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Thinking of God with Larry Sheehy - Called to be in, not of, the world
Larry Sheehy mug
Larry Sheehy

    Does God want his children involved in the activities of our world? And if so, just what should that entail? This is a question that ought to be of concern to every Christian.
    God certainly doesn’t want us to be involved in the world’s thinking and activities in an immoral way. This is why Paul wrote the church at Rome to “not be conformed to this world, but be transformed by the renewal of your mind” (Romans 12:2).
But some have thought Christians should avoid as much contact with earthly things as possible, even going to extremes.
    One example is that of a fifth-century Syrian monk who, because of his great desire to be faithful, actually lived at the top of a 60-foot tower for 30 years! In the 1800s, a Tennessee preacher taught that Christians should abstain from voting, since our citizenship is in a heavenly country. (Note Philippians 3:20.)
    These extremes aside, although we live in the world, we are not to have worldly values. We will be involved in it one way or another. But how? Two biblical principles, already touched on, will help answer this important question for the Christian who sincerely wants to do God’s will.
    First, we must remember that we are to live a life that is separate spiritually from those who are not servants of God. As mentioned, though we are “in the world,” we must not be “of the world.” In praying to his Father, Jesus said of his apostles, “[T]hey are not of the world, just as I am not of the world. I do not ask that you take them out of the world, but that you keep them from the evil one” (John 17:14-15).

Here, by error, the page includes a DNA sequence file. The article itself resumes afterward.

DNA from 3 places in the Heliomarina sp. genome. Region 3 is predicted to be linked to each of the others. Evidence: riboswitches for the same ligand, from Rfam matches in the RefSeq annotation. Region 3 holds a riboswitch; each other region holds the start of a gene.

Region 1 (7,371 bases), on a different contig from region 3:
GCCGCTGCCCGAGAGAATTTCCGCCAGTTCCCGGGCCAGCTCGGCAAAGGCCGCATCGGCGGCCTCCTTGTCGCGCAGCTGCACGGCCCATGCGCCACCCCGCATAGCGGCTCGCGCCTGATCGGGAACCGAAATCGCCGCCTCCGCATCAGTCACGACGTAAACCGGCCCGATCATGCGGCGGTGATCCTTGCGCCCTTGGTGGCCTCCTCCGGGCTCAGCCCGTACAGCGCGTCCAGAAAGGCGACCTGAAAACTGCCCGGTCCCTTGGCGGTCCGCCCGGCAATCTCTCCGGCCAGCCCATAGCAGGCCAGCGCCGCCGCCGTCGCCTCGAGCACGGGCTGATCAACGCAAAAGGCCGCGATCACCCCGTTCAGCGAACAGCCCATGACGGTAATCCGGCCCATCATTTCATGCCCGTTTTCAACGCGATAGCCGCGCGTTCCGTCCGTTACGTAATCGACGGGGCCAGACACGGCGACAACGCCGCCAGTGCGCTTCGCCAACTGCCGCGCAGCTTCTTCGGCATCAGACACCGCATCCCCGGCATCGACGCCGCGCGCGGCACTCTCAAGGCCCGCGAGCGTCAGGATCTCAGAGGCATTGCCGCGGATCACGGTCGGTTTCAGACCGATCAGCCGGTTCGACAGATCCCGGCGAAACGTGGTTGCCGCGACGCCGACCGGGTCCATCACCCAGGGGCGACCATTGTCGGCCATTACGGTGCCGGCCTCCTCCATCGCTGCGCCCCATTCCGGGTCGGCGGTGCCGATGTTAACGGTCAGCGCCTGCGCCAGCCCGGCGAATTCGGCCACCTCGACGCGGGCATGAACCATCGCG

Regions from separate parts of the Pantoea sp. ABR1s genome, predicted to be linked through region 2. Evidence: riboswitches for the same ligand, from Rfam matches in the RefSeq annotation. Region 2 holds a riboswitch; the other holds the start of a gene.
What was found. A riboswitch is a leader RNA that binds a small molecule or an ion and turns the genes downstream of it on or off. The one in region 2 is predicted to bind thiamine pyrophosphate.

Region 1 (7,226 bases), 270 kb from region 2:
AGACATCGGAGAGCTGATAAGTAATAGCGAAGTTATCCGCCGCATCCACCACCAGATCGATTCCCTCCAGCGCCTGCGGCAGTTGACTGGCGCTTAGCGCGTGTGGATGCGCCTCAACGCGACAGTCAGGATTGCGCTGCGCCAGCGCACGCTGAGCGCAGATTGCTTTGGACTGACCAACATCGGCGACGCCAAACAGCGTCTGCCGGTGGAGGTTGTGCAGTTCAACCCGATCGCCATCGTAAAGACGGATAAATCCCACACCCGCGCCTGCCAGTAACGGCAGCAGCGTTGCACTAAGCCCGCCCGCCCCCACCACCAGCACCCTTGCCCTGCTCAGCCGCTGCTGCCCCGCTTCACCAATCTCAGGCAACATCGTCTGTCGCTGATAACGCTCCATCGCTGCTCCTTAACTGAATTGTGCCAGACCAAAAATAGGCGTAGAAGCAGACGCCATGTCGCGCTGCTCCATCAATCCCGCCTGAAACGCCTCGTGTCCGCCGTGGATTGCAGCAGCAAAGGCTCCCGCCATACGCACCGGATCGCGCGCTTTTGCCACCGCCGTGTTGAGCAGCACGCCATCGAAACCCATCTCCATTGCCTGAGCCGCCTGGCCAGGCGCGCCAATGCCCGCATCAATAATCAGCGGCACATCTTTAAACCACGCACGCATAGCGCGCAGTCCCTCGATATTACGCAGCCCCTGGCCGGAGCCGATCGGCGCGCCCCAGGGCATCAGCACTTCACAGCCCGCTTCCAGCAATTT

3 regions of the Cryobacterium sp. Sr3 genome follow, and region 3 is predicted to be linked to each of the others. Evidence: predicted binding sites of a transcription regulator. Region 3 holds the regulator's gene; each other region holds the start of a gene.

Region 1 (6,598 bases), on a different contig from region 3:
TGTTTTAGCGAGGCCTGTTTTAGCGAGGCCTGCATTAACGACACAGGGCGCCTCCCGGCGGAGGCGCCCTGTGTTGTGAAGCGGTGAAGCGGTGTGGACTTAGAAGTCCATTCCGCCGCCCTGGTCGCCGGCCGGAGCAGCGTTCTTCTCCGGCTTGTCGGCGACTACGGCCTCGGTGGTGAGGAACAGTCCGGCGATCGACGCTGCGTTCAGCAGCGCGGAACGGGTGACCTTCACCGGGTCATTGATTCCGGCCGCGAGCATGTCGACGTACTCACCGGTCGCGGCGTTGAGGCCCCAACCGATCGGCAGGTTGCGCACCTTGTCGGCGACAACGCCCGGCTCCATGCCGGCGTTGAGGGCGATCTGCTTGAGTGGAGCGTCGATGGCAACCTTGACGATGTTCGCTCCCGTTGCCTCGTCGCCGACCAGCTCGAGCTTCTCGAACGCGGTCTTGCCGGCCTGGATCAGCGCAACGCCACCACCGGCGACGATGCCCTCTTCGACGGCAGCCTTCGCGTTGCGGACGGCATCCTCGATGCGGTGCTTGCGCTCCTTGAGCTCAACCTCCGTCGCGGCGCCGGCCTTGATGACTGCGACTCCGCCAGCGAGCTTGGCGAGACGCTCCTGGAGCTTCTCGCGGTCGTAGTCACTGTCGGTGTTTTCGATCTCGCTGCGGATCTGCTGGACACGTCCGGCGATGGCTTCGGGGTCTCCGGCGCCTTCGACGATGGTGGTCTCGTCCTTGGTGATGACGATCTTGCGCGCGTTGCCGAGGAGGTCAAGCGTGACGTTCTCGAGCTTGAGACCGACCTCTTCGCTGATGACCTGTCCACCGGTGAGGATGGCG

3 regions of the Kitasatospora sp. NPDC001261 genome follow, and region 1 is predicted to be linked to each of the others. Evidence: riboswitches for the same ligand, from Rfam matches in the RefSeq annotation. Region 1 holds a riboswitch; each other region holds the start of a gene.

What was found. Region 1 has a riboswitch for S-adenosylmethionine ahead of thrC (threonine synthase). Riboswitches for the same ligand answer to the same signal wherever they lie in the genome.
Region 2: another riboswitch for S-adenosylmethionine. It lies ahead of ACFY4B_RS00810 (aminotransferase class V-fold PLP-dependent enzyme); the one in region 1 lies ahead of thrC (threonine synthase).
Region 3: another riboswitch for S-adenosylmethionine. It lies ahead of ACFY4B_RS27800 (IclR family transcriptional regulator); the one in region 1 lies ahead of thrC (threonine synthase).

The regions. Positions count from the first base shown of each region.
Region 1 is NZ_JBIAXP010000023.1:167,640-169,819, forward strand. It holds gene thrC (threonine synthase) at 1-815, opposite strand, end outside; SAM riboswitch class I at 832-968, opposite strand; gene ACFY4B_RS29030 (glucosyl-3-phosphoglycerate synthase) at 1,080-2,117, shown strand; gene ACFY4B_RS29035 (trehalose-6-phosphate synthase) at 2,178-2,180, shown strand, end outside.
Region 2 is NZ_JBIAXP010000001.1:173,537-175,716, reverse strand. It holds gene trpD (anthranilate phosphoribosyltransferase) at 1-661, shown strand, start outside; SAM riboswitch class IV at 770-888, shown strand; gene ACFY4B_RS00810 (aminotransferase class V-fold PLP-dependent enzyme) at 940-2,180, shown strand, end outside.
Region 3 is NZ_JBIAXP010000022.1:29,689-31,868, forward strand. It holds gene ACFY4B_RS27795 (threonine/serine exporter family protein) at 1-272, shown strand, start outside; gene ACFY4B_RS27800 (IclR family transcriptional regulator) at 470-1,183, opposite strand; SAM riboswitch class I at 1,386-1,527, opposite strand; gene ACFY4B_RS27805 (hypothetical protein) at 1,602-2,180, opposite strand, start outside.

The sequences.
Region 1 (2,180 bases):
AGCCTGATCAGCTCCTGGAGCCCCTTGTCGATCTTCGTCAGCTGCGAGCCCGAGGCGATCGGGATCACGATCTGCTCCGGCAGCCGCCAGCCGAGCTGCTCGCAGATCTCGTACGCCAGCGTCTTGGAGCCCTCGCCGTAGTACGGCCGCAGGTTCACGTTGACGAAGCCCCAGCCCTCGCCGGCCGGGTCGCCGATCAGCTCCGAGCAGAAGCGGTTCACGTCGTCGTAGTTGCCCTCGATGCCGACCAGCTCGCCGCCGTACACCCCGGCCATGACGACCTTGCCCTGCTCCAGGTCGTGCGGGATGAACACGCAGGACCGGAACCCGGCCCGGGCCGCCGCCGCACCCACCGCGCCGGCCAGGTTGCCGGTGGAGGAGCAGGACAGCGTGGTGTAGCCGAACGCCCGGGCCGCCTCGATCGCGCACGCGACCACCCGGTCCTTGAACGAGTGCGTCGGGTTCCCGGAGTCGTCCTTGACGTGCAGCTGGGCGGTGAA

Jesus’ followers are the “salt of the earth” and “of the world” (Matthew 5:13-16). He wants to use us in a positive way in the world. Not only are to love God with all our being – we are to love our neighbors as ourselves (Matthew 22:34-40) and treat others as we want them to treat us (Matthew 7:12). Our godly example isn’t to be one of proud superiority, but of humility and selflessness for others (Galatians 6:1-9).
    Second, even though he lives in a physical world, the child of God is a citizen of a better country. Paul encouraged the church of the Roman city of Phillipi by telling them “our citizenship is in heaven, and from it we await a Savior, the Lord Jesus Christ, who will transform our lowly body to be like his glorious body, by the power that enables him even to subject all things to himself” (Philippians 3:20-21).
    Our loyalty is to the ruler of that spiritual country, and our kinship is with our fellow citizens — that is, other Christians. As a favorite hymn, popularized by Jim Reeves, says,
“This world is not my home, I'm just a passing through / My treasures are laid up somewhere beyond the blue.”
    As we pass through this present world, we look forward with eager anticipation to the glories of the next. Like the faithful descendants of Abraham, we “desire a better country, that is, a heavenly one” (Hebrews 11:16).
Meanwhile, we can look for every opportunity to glorify God and serve others, involving ourselves in our world in the very best ways possible.

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